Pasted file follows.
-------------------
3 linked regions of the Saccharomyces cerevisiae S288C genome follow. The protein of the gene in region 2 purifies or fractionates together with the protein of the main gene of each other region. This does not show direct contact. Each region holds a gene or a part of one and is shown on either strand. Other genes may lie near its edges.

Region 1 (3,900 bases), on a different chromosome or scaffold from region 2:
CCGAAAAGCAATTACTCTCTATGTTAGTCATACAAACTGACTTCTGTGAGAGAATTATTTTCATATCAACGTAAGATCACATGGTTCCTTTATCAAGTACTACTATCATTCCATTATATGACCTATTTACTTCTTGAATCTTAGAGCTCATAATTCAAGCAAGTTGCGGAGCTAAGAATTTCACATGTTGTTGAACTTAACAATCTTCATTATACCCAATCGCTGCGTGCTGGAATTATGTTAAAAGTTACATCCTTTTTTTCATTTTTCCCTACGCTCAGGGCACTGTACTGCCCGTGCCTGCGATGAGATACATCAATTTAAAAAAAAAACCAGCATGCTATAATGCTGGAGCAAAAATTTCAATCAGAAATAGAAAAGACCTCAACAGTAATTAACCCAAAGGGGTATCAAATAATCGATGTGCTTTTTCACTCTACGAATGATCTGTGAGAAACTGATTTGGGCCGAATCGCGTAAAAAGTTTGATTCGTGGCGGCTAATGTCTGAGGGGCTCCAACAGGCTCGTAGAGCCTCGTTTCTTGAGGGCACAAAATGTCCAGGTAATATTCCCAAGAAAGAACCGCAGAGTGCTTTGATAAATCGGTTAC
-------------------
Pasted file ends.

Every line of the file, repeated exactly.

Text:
3 linked regions of the Saccharomyces cerevisiae S288C genome follow. The protein of the gene in region 2 purifies or fractionates together with the protein of the main gene of each other region. This does not show direct contact. Each region holds a gene or a part of one and is shown on either strand. Other genes may lie near its edges.

Region 1 (3,900 bases), on a different chromosome or scaffold from region 2:
CCGAAAAGCAATTACTCTCTATGTTAGTCATACAAACTGACTTCTGTGAGAGAATTATTTTCATATCAACGTAAGATCACATGGTTCCTTTATCAAGTACTACTATCATTCCATTATATGACCTATTTACTTCTTGAATCTTAGAGCTCATAATTCAAGCAAGTTGCGGAGCTAAGAATTTCACATGTTGTTGAACTTAACAATCTTCATTATACCCAATCGCTGCGTGCTGGAATTATGTTAAAAGTTACATCCTTTTTTTCATTTTTCCCTACGCTCAGGGCACTGTACTGCCCGTGCCTGCGATGAGATACATCAATTTAAAAAAAAAACCAGCATGCTATAATGCTGGAGCAAAAATTTCAATCAGAAATAGAAAAGACCTCAACAGTAATTAACCCAAAGGGGTATCAAATAATCGATGTGCTTTTTCACTCTACGAATGATCTGTGAGAAACTGATTTGGGCCGAATCGCGTAAAAAGTTTGATTCGTGGCGGCTAATGTCTGAGGGGCTCCAACAGGCTCGTAGAGCCTCGTTTCTTGAGGGCACAAAATGTCCAGGTAATATTCCCAAGAAAGAACCGCAGAGTGCTTTGATAAATCGGTTAC